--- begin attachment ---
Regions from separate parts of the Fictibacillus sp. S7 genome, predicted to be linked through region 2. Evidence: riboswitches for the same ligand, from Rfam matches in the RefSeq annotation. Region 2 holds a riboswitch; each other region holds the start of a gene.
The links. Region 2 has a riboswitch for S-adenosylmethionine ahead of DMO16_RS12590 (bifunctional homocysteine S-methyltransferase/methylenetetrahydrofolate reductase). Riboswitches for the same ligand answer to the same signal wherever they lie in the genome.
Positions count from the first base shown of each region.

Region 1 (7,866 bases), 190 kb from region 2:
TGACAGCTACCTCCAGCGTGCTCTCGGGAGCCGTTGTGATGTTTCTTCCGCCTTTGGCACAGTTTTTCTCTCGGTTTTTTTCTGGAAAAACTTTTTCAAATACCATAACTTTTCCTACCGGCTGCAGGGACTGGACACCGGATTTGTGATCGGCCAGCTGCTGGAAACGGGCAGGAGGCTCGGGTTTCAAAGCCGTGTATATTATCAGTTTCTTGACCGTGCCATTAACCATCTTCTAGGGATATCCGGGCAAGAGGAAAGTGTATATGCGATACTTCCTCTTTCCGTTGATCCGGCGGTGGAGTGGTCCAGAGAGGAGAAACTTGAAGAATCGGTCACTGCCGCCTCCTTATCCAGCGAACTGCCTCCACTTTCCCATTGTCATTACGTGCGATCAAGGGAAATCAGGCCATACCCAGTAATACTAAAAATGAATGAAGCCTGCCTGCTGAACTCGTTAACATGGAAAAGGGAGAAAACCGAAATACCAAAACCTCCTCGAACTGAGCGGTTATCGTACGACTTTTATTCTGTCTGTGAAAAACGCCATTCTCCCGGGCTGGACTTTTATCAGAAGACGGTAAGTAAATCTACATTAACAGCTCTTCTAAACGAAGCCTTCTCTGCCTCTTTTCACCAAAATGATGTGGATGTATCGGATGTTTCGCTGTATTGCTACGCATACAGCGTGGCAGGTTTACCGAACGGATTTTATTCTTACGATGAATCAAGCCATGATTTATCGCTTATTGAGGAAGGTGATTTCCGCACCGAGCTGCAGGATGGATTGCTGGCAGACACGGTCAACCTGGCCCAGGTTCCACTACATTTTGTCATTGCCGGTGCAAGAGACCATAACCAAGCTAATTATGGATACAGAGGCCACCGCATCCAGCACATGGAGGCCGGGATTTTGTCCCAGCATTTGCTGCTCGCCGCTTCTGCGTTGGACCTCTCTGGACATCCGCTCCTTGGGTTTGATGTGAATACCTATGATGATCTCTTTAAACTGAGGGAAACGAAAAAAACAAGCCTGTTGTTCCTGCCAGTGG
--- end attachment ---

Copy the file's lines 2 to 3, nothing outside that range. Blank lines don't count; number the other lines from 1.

The links. Region 2 has a riboswitch for S-adenosylmethionine ahead of DMO16_RS12590 (bifunctional homocysteine S-methyltransferase/methylenetetrahydrofolate reductase). Riboswitches for the same ligand answer to the same signal wherever they lie in the genome.
Positions count from the first base shown of each region.